All citizens, including youth, should enjoy the highest attainable standards of health, and she pledged that the Group of 77 would undertake efforts to realize that objective. The Group also recognized the importance of protecting youth from violence and crime, including drug related activity. Similarly, the Group condemned the recruitment and use of youth in armed conflict in contravention of applicable international law; it deplored the negative consequences that had on youth and called on Member States, in cooperation with United Nations entities, to take concrete measures to support programmes to ensure effective social and economic integration and rehabilitation of demobilized young people.
BERHANE GEBRE-CHRISTOS, State Minister of Foreign Affairs of Ethiopia, pointing out that Africa, the most underdeveloped continent in the world, was the home of the second largest population of youth in the world after Asia, said the continent’s young people had limited access to decent jobs and sustainable income. Indeed, Africa had shown promising progress in economic growth over the last decade, but apart from the negative impact on that progress of the global economic downturn over the last two years, that growth had failed to be inclusive. That had prevented the progress from contributing sufficiently to raising the hopes of Africa’s youth.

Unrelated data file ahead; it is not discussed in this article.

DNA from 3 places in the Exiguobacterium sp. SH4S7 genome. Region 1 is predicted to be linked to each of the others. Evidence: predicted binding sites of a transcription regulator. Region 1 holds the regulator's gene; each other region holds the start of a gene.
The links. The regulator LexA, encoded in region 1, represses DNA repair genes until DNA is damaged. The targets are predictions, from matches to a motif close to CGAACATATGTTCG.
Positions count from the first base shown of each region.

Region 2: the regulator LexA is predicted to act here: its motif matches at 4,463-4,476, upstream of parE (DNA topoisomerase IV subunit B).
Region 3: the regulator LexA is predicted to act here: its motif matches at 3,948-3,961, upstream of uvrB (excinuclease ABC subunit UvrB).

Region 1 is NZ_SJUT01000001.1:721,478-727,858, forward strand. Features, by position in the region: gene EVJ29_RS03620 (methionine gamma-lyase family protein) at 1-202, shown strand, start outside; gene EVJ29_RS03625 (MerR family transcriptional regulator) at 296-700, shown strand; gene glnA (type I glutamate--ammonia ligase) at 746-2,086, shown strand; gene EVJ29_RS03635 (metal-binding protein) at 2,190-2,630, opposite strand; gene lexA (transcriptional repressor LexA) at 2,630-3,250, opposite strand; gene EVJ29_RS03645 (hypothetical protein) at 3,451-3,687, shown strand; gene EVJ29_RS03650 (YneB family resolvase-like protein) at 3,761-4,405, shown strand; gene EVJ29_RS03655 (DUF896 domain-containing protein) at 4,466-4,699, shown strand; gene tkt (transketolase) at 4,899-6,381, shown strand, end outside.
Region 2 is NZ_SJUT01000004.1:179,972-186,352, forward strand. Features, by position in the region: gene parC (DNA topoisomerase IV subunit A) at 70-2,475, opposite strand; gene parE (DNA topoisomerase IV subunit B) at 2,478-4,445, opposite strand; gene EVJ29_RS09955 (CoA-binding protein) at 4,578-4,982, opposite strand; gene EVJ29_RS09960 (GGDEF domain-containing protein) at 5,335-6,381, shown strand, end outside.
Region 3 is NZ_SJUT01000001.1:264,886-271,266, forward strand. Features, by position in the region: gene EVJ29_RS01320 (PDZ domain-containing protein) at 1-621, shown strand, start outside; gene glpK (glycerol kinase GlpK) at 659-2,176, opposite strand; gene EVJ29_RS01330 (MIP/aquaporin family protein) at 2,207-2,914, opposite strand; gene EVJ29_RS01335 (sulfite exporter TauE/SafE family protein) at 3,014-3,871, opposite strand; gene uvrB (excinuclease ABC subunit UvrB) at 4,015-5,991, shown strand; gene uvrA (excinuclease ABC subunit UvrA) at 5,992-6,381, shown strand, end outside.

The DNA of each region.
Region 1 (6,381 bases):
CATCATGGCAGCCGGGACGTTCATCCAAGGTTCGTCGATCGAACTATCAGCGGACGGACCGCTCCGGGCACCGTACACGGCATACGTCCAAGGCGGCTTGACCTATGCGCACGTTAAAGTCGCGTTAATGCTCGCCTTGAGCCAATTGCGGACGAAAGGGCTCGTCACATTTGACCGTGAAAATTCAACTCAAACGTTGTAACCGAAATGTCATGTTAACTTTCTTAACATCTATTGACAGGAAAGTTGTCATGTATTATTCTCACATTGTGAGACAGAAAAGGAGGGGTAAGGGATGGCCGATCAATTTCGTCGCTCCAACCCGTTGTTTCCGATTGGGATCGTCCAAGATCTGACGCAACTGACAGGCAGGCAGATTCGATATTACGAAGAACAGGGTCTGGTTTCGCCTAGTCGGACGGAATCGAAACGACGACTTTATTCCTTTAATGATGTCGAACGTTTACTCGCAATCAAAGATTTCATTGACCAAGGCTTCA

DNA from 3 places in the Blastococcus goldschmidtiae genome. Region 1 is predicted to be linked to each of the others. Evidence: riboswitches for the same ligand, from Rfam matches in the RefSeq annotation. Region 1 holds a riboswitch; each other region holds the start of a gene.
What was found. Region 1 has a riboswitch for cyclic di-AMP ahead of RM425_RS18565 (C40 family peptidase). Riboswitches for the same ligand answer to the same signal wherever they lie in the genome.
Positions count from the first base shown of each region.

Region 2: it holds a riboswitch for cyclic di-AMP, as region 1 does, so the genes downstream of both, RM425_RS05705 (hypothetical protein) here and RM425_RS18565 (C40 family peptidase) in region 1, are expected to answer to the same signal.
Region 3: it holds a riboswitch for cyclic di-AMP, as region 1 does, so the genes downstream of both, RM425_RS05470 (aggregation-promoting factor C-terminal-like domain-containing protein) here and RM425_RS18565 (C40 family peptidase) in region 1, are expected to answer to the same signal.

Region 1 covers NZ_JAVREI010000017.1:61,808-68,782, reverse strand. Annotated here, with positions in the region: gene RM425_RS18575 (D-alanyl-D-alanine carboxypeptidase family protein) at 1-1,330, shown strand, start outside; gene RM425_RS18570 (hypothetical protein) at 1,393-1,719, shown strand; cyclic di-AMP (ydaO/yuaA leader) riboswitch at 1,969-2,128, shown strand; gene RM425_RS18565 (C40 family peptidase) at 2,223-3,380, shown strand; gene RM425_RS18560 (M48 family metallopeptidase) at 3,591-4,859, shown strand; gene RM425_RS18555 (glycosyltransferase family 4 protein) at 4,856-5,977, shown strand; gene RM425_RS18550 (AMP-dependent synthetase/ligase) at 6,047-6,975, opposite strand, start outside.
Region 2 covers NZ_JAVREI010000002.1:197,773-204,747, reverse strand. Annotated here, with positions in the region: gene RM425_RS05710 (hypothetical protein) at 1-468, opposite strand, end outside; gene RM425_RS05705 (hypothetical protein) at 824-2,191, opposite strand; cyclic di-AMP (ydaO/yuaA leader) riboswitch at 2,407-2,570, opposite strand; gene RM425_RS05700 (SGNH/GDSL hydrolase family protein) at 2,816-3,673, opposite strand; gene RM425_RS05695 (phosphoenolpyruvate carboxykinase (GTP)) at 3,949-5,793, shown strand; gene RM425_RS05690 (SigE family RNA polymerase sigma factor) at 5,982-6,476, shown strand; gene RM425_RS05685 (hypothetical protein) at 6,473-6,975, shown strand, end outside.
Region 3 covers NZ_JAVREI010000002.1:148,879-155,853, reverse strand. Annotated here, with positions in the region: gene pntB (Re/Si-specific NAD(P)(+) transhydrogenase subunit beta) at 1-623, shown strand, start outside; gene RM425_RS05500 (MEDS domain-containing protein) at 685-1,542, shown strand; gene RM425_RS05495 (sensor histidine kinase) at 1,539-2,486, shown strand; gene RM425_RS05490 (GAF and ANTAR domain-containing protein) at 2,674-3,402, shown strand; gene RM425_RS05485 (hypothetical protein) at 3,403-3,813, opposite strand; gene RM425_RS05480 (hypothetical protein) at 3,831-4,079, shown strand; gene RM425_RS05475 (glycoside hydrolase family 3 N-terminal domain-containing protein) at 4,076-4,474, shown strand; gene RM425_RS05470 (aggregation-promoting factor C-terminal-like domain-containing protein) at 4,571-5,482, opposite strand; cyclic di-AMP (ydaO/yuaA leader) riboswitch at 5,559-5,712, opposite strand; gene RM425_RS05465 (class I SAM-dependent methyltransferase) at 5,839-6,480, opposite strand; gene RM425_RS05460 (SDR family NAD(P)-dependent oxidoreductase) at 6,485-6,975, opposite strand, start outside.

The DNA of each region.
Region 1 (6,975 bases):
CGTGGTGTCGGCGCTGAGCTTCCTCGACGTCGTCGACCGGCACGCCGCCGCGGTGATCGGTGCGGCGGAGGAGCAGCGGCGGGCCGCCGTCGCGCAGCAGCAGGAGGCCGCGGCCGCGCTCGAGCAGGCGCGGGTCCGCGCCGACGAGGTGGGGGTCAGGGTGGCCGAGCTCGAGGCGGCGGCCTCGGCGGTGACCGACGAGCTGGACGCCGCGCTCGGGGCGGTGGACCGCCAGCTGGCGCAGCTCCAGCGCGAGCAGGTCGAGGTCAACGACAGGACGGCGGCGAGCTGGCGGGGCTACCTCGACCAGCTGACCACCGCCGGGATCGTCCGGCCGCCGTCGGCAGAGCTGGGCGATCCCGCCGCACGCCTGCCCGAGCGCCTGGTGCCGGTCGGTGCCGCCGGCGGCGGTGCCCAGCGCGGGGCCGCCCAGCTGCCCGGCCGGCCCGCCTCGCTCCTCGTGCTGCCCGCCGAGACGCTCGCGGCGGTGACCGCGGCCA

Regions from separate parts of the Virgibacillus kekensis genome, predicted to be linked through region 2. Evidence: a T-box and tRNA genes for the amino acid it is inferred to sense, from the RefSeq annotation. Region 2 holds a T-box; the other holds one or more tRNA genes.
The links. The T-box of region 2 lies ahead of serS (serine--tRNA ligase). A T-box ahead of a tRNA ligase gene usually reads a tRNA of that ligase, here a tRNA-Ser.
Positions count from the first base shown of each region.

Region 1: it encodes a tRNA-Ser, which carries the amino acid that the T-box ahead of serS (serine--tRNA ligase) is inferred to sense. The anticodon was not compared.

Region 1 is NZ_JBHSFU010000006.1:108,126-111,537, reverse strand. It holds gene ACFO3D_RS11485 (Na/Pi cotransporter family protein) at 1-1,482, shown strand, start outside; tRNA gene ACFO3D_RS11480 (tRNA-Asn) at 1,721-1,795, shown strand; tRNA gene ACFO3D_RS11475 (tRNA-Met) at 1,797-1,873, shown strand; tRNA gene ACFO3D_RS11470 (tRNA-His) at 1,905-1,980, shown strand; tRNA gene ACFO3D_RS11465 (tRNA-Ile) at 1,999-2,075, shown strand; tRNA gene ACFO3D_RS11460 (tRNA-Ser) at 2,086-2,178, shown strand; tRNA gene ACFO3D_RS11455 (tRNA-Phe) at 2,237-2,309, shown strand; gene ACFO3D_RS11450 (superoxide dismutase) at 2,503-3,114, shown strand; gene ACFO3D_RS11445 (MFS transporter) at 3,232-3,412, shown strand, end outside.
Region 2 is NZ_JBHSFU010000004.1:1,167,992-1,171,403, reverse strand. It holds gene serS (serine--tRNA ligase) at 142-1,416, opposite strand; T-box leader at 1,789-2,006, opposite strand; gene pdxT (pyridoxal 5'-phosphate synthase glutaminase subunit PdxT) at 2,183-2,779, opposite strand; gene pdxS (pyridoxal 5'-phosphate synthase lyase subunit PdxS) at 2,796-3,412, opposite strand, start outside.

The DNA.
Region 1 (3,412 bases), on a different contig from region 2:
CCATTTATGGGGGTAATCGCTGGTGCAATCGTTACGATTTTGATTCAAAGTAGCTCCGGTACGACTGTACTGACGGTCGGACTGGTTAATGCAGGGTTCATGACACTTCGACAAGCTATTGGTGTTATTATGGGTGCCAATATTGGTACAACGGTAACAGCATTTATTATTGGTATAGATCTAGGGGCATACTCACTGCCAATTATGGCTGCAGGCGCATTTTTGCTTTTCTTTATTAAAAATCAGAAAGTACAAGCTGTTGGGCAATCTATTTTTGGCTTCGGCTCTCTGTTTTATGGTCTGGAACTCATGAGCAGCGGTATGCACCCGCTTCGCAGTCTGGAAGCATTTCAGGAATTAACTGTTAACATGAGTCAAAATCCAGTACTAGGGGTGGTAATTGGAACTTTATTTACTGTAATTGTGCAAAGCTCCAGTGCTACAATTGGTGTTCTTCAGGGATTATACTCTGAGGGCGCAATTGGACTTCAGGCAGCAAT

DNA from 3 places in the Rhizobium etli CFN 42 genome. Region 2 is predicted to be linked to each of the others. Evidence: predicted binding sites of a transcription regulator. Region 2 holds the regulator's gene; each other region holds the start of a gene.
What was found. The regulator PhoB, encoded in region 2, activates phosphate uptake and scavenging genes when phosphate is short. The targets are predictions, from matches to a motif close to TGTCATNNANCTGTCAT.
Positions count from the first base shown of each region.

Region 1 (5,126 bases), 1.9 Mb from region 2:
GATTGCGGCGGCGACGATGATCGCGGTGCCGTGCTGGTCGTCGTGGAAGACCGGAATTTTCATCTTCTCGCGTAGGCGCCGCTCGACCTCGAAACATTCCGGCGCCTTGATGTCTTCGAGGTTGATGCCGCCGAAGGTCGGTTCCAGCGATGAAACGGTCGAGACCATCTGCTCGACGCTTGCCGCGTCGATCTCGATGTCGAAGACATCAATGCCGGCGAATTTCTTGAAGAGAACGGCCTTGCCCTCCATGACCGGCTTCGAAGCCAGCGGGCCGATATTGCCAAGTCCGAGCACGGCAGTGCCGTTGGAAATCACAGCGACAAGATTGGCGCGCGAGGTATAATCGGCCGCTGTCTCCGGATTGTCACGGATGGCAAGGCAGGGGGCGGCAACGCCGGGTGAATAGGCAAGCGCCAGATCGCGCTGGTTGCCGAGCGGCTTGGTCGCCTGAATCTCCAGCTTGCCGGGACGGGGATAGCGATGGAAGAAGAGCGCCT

Ensuring the economic well-being of youth and their social integration would not be enough to fully address their needs, he observed, explaining that their active participation in vital political reform and democratization processes was also critical. The young needed to be given “political space” to pursue their political views and specific interests. Moreover, it was important to underline that actions taken at the national level alone would not yield the desired results unless those measures were supplemented by adequate international assistance. In that regard, he believed that what was needed were not new strategies, but rather the necessary political commitment to deliver on past promises.